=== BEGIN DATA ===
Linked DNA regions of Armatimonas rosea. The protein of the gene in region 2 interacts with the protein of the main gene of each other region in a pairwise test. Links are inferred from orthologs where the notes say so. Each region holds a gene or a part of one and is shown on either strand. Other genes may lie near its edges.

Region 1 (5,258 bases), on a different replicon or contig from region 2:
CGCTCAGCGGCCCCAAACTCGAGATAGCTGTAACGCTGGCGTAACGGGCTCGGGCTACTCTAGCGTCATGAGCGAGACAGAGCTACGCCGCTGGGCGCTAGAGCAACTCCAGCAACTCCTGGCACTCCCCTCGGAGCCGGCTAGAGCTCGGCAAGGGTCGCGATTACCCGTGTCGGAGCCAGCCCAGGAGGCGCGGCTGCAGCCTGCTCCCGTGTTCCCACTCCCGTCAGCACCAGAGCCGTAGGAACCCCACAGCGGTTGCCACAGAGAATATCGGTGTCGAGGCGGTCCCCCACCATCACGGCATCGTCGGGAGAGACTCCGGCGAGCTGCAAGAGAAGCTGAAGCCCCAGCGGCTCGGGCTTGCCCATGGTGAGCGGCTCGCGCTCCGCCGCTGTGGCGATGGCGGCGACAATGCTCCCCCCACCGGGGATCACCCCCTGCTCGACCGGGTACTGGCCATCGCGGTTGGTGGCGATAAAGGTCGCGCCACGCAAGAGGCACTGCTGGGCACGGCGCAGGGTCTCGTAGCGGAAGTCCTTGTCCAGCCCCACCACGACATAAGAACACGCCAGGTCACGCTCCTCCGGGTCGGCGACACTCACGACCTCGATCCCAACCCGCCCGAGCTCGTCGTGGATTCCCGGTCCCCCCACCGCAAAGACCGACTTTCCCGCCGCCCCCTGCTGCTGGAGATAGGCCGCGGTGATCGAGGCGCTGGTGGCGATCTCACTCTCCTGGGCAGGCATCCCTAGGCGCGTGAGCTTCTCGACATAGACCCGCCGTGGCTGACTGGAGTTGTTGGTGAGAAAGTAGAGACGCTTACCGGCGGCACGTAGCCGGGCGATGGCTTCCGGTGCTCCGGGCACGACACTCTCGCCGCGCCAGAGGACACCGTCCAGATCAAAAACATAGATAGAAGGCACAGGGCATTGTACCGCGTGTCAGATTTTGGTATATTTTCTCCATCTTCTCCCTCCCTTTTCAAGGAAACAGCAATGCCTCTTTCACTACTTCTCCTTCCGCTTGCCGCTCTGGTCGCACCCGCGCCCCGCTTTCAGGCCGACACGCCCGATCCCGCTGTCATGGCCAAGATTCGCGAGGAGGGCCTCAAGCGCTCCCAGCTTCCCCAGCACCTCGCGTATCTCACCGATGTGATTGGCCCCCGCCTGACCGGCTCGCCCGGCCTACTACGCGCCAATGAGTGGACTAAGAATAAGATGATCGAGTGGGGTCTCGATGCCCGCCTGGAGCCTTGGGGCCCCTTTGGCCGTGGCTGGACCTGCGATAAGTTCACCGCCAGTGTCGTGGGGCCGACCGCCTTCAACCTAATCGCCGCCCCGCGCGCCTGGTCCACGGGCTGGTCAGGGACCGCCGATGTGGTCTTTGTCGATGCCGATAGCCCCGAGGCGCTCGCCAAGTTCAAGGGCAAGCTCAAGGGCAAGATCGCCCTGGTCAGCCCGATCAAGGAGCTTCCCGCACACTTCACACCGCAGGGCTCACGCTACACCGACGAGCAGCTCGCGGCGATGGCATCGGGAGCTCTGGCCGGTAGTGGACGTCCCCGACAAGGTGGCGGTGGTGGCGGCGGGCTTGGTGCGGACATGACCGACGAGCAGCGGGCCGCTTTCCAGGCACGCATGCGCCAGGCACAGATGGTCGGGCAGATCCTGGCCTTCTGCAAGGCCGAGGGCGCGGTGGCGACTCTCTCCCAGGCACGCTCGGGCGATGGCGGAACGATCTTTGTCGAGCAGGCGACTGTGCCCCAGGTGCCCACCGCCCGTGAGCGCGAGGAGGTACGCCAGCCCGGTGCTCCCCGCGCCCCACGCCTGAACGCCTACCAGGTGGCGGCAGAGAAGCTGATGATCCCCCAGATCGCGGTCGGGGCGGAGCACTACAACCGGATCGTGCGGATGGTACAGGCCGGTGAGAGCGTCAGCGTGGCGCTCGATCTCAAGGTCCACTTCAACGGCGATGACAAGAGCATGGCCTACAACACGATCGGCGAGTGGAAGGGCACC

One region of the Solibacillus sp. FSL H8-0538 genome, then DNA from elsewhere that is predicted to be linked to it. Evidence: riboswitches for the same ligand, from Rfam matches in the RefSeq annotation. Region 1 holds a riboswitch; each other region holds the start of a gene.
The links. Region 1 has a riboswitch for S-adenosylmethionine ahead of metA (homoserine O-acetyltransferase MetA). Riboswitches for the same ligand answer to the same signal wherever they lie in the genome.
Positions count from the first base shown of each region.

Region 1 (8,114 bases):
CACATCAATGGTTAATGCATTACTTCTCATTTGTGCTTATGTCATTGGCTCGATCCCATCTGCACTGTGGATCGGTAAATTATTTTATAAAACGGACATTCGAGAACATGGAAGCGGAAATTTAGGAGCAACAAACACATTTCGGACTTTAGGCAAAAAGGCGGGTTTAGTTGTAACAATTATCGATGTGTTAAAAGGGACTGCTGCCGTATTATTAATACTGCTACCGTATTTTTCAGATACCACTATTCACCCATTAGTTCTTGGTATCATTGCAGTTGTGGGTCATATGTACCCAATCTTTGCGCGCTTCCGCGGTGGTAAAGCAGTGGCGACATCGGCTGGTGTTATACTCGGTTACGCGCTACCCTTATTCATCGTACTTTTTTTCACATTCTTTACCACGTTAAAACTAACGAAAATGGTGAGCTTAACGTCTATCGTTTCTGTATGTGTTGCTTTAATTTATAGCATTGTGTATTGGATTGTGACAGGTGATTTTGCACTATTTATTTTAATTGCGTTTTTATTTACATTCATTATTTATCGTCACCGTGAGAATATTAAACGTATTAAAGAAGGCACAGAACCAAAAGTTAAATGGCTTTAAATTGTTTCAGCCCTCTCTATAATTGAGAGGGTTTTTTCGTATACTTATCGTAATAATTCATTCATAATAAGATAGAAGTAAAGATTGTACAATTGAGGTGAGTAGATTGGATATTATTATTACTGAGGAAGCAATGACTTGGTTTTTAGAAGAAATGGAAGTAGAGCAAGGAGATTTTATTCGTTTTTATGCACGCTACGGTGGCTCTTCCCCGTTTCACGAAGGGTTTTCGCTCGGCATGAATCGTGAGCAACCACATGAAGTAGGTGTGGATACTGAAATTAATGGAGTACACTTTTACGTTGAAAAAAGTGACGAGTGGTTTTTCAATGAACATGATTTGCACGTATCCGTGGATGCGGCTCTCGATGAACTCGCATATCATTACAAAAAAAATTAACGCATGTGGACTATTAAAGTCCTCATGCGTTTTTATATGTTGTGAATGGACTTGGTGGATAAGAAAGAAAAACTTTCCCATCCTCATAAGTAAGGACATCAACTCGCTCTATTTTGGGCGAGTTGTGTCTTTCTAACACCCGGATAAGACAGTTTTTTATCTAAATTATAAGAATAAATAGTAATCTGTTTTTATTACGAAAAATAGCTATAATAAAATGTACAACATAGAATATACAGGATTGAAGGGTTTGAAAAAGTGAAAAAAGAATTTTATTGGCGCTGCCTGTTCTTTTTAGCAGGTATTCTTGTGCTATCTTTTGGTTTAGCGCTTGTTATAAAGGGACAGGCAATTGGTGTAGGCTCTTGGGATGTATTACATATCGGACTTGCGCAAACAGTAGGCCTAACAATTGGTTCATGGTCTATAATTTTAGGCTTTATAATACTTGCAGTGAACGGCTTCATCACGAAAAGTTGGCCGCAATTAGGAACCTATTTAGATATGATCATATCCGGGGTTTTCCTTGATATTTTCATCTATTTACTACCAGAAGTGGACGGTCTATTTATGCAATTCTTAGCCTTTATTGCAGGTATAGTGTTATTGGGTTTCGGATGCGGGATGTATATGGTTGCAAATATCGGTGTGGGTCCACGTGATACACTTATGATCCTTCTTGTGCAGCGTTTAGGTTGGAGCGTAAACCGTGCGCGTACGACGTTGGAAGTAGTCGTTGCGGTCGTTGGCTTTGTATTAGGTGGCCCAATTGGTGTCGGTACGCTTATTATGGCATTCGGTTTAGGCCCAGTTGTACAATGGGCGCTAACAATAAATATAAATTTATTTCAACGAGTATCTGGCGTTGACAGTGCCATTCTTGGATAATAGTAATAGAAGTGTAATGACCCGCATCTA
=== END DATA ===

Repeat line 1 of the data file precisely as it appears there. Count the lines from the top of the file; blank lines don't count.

Linked DNA regions of Armatimonas rosea. The protein of the gene in region 2 interacts with the protein of the main gene of each other region in a pairwise test. Links are inferred from orthologs where the notes say so. Each region holds a gene or a part of one and is shown on either strand. Other genes may lie near its edges.